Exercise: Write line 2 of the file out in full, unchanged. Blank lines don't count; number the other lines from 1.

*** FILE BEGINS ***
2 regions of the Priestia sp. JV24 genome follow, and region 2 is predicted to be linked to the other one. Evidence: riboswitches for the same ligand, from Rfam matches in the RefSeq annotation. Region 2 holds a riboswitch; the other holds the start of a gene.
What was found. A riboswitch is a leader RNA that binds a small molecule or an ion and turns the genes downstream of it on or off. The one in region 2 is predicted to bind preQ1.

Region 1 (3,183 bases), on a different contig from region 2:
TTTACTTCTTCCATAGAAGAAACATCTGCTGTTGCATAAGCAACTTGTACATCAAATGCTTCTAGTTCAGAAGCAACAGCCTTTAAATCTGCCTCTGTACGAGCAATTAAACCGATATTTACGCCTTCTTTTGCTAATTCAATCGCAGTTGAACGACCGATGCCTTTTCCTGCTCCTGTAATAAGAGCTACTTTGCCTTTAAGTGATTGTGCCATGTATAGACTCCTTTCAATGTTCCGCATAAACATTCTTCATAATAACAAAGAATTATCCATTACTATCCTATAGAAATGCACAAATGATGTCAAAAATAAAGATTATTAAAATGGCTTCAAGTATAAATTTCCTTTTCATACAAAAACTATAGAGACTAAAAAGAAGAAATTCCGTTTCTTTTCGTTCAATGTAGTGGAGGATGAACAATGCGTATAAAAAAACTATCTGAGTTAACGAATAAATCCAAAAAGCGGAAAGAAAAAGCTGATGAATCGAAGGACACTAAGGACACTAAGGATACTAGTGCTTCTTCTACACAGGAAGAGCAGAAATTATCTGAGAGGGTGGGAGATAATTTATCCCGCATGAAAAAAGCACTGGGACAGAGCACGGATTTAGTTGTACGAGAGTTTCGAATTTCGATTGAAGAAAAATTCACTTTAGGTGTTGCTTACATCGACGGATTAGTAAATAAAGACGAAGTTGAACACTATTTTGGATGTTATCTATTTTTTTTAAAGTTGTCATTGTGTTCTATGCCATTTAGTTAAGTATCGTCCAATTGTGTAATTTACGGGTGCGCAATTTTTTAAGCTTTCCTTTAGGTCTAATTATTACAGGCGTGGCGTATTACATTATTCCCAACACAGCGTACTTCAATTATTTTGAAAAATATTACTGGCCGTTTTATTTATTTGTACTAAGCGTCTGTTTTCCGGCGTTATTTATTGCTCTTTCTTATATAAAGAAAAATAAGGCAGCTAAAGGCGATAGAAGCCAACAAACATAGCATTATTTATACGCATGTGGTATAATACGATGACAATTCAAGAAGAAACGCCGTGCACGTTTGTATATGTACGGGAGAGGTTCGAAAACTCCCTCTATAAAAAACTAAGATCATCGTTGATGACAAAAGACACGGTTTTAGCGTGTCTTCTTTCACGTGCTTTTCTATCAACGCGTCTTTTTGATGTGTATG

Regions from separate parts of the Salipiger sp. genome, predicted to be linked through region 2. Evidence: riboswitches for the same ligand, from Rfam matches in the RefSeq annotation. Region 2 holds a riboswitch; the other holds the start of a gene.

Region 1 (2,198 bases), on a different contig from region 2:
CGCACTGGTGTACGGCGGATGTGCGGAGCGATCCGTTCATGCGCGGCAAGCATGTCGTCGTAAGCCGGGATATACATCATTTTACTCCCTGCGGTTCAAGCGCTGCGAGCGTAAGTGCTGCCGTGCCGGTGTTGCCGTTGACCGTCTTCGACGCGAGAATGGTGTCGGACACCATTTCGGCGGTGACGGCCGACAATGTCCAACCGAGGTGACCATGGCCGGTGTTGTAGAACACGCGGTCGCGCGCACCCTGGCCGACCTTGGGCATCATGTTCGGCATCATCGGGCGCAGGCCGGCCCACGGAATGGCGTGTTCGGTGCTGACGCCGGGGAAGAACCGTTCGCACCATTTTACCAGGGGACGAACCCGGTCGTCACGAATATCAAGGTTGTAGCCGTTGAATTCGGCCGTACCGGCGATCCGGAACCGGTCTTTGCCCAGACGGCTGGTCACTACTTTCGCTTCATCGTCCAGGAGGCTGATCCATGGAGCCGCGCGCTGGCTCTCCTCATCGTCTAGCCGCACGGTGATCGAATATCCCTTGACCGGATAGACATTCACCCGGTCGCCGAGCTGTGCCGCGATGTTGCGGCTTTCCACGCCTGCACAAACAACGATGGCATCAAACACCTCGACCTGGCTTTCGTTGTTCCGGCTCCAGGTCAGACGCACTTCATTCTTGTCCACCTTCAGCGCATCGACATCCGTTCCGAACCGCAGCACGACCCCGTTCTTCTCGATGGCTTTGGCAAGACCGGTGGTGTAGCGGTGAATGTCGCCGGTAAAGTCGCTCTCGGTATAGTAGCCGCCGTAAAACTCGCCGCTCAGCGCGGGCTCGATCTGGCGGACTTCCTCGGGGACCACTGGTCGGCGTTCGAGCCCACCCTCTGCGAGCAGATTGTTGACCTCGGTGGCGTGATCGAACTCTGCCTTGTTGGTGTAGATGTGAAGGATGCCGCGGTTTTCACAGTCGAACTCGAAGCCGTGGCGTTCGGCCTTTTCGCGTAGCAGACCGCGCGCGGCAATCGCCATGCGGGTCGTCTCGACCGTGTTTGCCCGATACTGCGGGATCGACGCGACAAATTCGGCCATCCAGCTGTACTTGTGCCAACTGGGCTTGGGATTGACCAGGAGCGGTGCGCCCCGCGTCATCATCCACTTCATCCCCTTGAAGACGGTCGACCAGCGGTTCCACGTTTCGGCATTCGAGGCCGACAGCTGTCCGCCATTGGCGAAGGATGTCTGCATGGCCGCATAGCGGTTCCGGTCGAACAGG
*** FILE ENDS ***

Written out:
What was found. A riboswitch is a leader RNA that binds a small molecule or an ion and turns the genes downstream of it on or off. The one in region 2 is predicted to bind preQ1.